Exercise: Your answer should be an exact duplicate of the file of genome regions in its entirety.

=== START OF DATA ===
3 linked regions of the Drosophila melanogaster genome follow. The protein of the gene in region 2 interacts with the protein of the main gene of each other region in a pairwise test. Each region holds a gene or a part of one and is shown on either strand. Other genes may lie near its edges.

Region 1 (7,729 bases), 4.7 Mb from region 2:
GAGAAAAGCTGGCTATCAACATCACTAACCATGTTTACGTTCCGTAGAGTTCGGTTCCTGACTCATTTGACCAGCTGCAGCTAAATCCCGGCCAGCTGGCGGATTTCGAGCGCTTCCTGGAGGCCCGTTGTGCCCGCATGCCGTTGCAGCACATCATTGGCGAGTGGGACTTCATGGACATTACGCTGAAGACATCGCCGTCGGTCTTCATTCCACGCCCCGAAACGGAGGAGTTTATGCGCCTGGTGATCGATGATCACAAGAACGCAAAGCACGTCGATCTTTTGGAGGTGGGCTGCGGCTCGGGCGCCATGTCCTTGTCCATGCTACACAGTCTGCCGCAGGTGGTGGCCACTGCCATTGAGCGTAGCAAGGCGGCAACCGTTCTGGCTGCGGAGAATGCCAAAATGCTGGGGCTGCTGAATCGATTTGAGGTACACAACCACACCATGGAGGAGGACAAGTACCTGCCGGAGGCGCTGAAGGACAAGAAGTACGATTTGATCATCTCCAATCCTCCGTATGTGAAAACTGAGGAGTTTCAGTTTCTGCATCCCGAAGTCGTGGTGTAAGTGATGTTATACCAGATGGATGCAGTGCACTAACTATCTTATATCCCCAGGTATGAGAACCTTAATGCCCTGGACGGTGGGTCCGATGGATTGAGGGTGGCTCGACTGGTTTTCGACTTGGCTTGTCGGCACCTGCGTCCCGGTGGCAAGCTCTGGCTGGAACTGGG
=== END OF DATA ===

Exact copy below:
3 linked regions of the Drosophila melanogaster genome follow. The protein of the gene in region 2 interacts with the protein of the main gene of each other region in a pairwise test. Each region holds a gene or a part of one and is shown on either strand. Other genes may lie near its edges.

Region 1 (7,729 bases), 4.7 Mb from region 2:
GAGAAAAGCTGGCTATCAACATCACTAACCATGTTTACGTTCCGTAGAGTTCGGTTCCTGACTCATTTGACCAGCTGCAGCTAAATCCCGGCCAGCTGGCGGATTTCGAGCGCTTCCTGGAGGCCCGTTGTGCCCGCATGCCGTTGCAGCACATCATTGGCGAGTGGGACTTCATGGACATTACGCTGAAGACATCGCCGTCGGTCTTCATTCCACGCCCCGAAACGGAGGAGTTTATGCGCCTGGTGATCGATGATCACAAGAACGCAAAGCACGTCGATCTTTTGGAGGTGGGCTGCGGCTCGGGCGCCATGTCCTTGTCCATGCTACACAGTCTGCCGCAGGTGGTGGCCACTGCCATTGAGCGTAGCAAGGCGGCAACCGTTCTGGCTGCGGAGAATGCCAAAATGCTGGGGCTGCTGAATCGATTTGAGGTACACAACCACACCATGGAGGAGGACAAGTACCTGCCGGAGGCGCTGAAGGACAAGAAGTACGATTTGATCATCTCCAATCCTCCGTATGTGAAAACTGAGGAGTTTCAGTTTCTGCATCCCGAAGTCGTGGTGTAAGTGATGTTATACCAGATGGATGCAGTGCACTAACTATCTTATATCCCCAGGTATGAGAACCTTAATGCCCTGGACGGTGGGTCCGATGGATTGAGGGTGGCTCGACTGGTTTTCGACTTGGCTTGTCGGCACCTGCGTCCCGGTGGCAAGCTCTGGCTGGAACTGGG